Which festival offers the best value for money?
However, a new study claims that some festivals are dramatically better value than others: so which are the best value?
Discount website Netvouchercodes.co.uk crunched the numbers to work out what it would cost to see the two biggest acts each day in separate gigs - and then compared this to the cost of the festival tickets.
Best ValueThe title of best value summer music event goes to the Isle of Wight Festival - which took the top spot by quite some margin. The three-day festival running from June 14 offered a saving of £117 versus seeing the top acts separately. The cost of seeing The Stone Roses, The Killers, Bon Jovi, Blondie, Ellie Goulding and Sub Focus would come to £302 but a festival ticket is only £185.
July's Love Box festival in London was the next best overall - with the ticket price of £99 offering a saving of £55 over the cost of seeing acts including Plan B and Goldfrapp separately.
Warrington's Creamfields festival in August was named as the third best value summer music event with the ticket price of £160 offering a saving of £42 over the cost of seeing the line up of dance acts including Groove Armada, The Prodigy and David Guetta separately.
Glastonbury is still Britain's biggest festival and the ticket price of £205 means it is the most expensive to attend - yet it offered only the seventh best value to fans with a saving of just £21 over the cost of seeing acts such as The Rolling Stones, Arctic Monkeys and Mumford & Sons separately.
Worse value?At the other end of the spectrum, the website also named three festivals as being more expensive than seeing the top acts separately.
Of course, this is purely based on the top two acts each day and there will be those who argue that they will see far more, making the festival better value. Likewise there will be those who would say that the attraction is the festival atmosphere itself.
Never-the-less, if you fork out for T In The Park in Kinross, Scotland, Global Gathering in Stratford, and the Latitude festival in Southwold, you'll end up paying more than if you saw the top two acts each day in separate gigs.
Latitude came out worst by this particular measure, as the £190 ticket price works out at £34 more than the cost of seeing the leading acts, Bloc Party, Kraftwerk, Foals, The Maccabees, Hot Chip, and Grizzly Bear separately.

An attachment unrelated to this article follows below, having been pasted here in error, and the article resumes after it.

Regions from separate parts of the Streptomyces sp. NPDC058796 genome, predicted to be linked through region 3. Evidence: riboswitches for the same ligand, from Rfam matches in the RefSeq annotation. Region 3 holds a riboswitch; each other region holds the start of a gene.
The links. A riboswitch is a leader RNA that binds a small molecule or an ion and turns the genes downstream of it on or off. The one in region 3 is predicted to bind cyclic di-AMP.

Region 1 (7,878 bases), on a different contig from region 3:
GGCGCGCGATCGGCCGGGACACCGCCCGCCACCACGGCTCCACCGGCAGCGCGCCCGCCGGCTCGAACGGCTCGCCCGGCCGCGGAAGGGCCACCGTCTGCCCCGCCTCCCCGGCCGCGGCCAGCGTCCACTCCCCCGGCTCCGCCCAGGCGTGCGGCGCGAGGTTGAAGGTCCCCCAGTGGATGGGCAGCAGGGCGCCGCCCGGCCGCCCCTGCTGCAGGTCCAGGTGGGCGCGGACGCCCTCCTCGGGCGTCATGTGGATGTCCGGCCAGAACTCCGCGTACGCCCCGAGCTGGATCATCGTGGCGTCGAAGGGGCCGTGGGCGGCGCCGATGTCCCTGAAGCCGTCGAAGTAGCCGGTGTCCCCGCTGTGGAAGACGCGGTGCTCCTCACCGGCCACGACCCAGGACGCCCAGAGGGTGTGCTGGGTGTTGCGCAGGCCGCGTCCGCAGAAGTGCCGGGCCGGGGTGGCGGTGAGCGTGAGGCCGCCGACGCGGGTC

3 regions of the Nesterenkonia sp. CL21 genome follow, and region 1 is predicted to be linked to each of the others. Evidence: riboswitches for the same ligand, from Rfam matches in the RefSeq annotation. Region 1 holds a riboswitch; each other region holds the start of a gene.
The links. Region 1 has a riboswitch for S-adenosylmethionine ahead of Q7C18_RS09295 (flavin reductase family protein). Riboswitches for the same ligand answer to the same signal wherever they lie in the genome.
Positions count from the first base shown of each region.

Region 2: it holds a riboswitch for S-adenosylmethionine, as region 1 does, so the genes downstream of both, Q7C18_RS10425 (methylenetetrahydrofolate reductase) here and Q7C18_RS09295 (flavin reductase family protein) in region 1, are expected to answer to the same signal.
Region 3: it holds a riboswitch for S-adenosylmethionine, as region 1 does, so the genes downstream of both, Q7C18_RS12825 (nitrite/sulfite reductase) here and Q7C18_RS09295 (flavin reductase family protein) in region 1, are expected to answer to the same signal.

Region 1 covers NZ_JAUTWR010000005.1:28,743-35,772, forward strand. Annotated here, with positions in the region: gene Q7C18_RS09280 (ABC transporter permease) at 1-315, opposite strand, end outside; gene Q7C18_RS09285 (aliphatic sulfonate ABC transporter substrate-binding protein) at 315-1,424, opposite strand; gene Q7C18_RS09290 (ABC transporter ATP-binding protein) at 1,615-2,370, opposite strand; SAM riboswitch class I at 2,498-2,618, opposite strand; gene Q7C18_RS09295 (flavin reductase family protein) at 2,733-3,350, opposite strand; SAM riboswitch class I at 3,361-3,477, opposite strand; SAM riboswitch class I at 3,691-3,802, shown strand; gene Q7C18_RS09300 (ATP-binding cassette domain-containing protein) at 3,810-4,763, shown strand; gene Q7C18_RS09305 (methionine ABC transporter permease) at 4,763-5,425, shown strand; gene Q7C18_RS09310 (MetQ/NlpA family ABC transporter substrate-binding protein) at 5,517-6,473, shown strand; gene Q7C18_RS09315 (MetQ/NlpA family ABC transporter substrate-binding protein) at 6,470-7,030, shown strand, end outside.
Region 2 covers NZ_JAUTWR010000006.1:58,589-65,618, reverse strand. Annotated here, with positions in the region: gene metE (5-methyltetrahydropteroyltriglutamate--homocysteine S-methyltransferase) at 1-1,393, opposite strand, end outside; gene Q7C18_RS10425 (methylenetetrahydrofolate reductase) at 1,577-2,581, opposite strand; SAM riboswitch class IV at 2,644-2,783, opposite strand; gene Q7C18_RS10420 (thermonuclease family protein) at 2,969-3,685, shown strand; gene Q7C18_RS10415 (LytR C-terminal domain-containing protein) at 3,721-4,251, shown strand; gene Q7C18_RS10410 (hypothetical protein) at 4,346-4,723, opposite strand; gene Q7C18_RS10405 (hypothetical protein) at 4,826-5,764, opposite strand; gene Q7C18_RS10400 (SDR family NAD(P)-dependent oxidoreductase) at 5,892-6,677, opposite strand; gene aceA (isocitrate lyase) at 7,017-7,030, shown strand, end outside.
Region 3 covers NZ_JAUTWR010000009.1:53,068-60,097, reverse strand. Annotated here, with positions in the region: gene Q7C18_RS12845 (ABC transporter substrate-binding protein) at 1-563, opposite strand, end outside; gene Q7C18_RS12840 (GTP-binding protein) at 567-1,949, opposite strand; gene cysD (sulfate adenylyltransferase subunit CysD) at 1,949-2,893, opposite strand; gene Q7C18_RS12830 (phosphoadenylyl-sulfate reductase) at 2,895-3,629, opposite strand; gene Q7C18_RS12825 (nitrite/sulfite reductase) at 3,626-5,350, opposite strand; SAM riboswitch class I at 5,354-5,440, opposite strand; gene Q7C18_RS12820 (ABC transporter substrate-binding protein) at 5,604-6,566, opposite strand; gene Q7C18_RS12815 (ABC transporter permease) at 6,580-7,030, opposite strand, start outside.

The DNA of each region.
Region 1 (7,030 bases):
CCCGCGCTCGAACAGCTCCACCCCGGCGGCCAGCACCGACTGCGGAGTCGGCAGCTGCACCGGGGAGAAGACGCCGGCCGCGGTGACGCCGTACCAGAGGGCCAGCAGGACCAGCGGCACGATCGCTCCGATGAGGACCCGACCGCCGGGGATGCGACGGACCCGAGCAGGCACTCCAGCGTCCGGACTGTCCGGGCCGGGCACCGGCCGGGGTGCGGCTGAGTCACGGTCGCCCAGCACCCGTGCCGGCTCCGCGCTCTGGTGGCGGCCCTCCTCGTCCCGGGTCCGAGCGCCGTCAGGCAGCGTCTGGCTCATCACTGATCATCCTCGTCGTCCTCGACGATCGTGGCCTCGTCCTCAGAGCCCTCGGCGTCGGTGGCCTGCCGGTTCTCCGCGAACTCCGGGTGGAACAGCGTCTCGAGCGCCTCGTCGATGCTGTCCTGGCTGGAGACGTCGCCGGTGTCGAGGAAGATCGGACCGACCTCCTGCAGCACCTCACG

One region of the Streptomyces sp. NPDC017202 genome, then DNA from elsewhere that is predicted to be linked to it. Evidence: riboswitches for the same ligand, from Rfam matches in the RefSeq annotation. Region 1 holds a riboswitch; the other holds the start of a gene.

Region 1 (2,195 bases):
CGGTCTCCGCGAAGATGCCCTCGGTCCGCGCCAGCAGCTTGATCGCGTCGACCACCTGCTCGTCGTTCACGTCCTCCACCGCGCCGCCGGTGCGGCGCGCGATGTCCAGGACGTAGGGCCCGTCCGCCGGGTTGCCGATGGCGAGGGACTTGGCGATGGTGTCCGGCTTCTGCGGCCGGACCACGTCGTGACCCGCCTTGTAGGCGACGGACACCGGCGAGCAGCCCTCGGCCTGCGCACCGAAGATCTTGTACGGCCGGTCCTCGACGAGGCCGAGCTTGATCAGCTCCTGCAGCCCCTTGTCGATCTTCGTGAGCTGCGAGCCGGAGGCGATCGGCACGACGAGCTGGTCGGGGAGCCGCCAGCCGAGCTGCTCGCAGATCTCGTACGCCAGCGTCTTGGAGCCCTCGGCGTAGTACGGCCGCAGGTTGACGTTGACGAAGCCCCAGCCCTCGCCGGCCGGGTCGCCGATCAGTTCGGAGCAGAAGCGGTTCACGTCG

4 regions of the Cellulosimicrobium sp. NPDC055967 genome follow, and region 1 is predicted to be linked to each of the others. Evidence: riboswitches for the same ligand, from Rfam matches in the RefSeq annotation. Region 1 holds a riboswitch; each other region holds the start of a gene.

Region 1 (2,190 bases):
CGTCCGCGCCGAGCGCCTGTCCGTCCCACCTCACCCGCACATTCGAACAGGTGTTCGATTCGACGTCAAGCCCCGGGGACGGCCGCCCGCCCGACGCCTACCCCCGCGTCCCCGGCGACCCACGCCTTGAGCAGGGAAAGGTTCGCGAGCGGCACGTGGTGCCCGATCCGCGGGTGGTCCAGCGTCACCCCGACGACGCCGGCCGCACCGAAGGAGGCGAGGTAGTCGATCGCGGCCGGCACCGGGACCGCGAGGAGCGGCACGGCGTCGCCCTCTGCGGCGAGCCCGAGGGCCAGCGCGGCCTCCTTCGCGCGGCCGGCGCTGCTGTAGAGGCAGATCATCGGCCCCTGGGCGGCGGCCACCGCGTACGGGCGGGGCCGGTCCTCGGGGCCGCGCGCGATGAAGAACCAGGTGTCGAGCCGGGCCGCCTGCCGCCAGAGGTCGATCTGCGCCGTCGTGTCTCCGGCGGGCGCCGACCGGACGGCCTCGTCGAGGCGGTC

A spokesman for Netvouchercodes.co.uk said: "The acts on the bill at Latitude are much lower profile and therefore the cost of seeing the acts separately works out so much cheaper. Of course going to a festival is about much more than the bands and we are sure everyone who has a ticket to each of these events will have a fantastic time."
Other measures?There are, of course, other valid measures of what makes a festival great value. Last year the winner of the title of Best Major Festival at the annual awards ceremony for the industry was Bestival, which also took the title in 2010 (Glastonbury took it in 2011). Meanwhile Download won the award for best lineup, and Lodestar took the title for best toilets.
Alternatively, you could look at overall prices. At £97 for two-days Manchester's Parklife festival looks like the cheapest budget option. Meanwhile, at £148 for three days, Wakestock is the cheapest three-day festival in the line-up.
Then you could factor in the weather. Anyone who braved the mud at the Isle of Wight festival last year (pictured) may not have been patting themselves on the back for excellent festival selection.
But what do you think? Is value for money an important consideration, or are there more important things to worry about when you're weighing up the festivals? Let us know in the comments.
Lovebox £55 saving
Creamfields £42 saving
Kendal Calling £34 saving
Bestival £33 saving
Parklife £27 saving
Glastonbury £21 saving
V Festival £16 saving
Magic Summer Live £15 saving
Rockness £14 saving
Wakestock £13 saving
Reading Leeds £12 saving
Download £9 saving
Green Man £5 saving
T in the Park £8 more
Global Gathering £19 more
Latitude £34 more